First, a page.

The U.S.’s Prompt Global Strike program, which includes using long-range missiles and hypersonic vehicles that will transit through space, has created the impression that it plans to weaponize space. This could provoke reactions from Russia and China and set off a broader arms race in space.

China’s anti-satellite test in January 2007 served as a wake-up call to India about the challenges that exist in its neighborhood. The test sparked a new debate, both within the Indian security establishment and the larger Indian strategic community about the country’s traditional policy against the militarization of space and put pressure to develop its own anti-satellite system. While India is yet to demonstrate such capability, the scientific establishment has made it amply clear that they have the technological blocks ready should there be a political decision to do so.

One indicator of Indian concerns about the nature of the space race, is the likely establishment of an Indian aerospace command. Many of the key global powers such as the U.S. and Russia have such commands, India does not. While the Indian government has been debating the issue for close to a decade, there are indications that it is moving forward with the proposal. In 2008, India established an Integrated Space Cell under the aegis of the Integrated Defence Staff. The cell has functioned well in coordinating between the military, the Department of Space and ISRO.

India also launched the first dedicated military satellite this August for its navy, reflecting a gradual shift in the country’s approach to security. The maritime communications satellite is a necessary tool for the marine force as the competition for the Indian Ocean, particularly with China, gradually gathers pace.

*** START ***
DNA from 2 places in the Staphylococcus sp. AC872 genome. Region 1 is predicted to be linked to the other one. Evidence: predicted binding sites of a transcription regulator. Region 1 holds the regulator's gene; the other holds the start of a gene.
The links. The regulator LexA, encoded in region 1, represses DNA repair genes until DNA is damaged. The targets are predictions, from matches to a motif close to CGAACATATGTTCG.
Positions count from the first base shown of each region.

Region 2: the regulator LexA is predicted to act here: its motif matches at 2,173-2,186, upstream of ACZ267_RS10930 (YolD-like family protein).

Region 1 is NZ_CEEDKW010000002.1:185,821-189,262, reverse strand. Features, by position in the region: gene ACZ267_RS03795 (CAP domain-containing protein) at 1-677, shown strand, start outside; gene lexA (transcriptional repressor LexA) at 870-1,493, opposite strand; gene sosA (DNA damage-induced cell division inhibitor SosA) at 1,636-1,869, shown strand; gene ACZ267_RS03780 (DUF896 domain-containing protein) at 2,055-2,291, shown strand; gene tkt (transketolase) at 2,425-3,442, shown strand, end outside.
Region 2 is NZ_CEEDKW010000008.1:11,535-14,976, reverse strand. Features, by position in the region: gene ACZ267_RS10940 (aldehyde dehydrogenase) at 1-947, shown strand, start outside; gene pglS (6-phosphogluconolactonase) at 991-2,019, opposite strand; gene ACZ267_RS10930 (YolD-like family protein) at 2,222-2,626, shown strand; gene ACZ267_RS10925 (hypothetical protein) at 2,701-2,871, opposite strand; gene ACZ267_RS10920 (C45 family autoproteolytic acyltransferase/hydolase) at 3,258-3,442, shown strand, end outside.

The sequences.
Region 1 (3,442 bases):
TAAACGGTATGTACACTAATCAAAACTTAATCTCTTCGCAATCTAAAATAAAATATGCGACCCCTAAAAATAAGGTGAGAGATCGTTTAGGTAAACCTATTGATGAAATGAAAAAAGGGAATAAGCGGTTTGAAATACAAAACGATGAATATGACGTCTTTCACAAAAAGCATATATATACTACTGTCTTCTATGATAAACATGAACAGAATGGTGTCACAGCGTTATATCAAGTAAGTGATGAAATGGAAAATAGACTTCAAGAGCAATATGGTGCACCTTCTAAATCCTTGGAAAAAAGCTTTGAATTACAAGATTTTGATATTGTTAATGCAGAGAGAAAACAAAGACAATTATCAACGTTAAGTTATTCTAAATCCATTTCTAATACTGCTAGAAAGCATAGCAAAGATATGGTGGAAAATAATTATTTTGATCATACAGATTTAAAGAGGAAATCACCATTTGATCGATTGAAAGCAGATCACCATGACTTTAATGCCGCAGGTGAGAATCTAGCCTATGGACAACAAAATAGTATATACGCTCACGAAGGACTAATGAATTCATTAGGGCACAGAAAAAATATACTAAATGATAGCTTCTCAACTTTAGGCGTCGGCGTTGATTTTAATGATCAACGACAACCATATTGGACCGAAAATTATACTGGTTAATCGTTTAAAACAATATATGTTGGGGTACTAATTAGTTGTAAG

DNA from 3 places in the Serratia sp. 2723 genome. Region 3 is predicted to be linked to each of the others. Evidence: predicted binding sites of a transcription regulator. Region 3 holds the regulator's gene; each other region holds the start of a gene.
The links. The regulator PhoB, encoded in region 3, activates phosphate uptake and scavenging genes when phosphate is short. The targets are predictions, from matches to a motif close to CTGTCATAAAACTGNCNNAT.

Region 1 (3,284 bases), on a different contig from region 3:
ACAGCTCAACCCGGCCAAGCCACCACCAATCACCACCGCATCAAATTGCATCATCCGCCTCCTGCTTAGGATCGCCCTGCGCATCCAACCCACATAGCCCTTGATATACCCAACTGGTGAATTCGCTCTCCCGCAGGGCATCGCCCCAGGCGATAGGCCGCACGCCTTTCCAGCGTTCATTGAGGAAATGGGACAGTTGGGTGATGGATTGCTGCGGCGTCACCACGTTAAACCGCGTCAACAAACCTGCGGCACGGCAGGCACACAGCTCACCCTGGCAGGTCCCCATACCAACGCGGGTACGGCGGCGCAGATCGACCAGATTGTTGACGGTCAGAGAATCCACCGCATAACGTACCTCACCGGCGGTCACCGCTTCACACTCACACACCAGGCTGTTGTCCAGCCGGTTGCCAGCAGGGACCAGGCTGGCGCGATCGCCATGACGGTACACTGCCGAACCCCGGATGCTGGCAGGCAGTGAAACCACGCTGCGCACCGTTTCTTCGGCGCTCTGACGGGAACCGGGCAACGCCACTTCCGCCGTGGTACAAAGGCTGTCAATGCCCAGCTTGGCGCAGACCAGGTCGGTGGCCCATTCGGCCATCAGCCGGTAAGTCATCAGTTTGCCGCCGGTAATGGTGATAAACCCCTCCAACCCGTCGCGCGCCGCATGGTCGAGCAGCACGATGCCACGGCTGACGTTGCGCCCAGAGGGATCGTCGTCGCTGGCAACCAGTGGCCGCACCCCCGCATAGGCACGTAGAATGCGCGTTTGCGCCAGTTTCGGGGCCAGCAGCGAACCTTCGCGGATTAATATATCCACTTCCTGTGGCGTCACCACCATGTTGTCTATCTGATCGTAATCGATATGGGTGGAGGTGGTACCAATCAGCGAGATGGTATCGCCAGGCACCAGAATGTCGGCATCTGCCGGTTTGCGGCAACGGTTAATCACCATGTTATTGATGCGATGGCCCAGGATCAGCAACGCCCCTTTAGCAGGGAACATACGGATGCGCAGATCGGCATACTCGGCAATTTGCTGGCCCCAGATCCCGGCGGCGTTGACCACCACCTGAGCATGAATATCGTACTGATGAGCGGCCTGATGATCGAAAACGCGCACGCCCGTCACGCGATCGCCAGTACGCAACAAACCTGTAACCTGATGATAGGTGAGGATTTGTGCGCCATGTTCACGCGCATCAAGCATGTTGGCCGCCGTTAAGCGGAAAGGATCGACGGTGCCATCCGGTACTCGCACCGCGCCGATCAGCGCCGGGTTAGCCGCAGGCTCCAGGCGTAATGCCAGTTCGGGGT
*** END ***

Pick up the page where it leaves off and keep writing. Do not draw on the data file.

From the outset of its space program, demonstrating technological pride and capability has always been an important consideration for India. No less so today. But the Mars mission is as much about demonstrating India’s capabilities as a force in space, as it is about scientific skill.

Saturday, November 2, 2013

Staying away from CHOGM meeting will be a strategic blunder, my take on India's indecisiveness reg. CHOGM in Colombo and what it means for IFP...

Here's an OpEd of mine on India's indecisiveness regarding CHOGM to held in Colombo next month and what it means for Indian foreign policy.

If Prime Minister Singh decides not to go to Colombo for narrow political interests, it will be a strategic blunder. India's foreign policy interests cannot be driven by such narrow political interests of just staying in power. This is a dangerous trend in Indian foreign policy.










Sri Lanka is all set to host the Commonwealth Heads of Government Meeting (CHOGM) on November 15, 2013. India still appears to be uncertain whether it should take part or boycott altogether the meeting on account of mounting pressure from Tamil Nadu. On October 24, Tamil Nadu Chief Minister J Jayalalitha sponsored a resolution calling for a "total boycott" of the meeting and the State Assembly unanimously adopted the resolution. The resolution noted that "only a boycott would bring about a genuine change in Colombo's attitude to the Tamils on the island." In addition, the state opposition party, the DMK that has remained traditionally supportive of the Tamil cause, has also asked the central government to boycott the meeting in Colombo. Congress Party MPs from Tamil Nadu are also raising the pitch asking for a boycott of the meeting.

The political pressure displayed by all the political parties appears to be a stunt in the backdrop of the national level elections in 2014. The UPA Government is concerned about losing the 39 seats from Tamil Nadu, either to the AIADMK or the DMK in the forthcoming elections. The government should have the guts to call the bluff and face the consequences. India's foreign policy cannot be run by such narrow political interests. India's decision to do a total boycott or a decision on who should represent and at what level, will have consequences beyond its domestic politics. Therefore, the decision should not be left to be driven by domestic interests alone.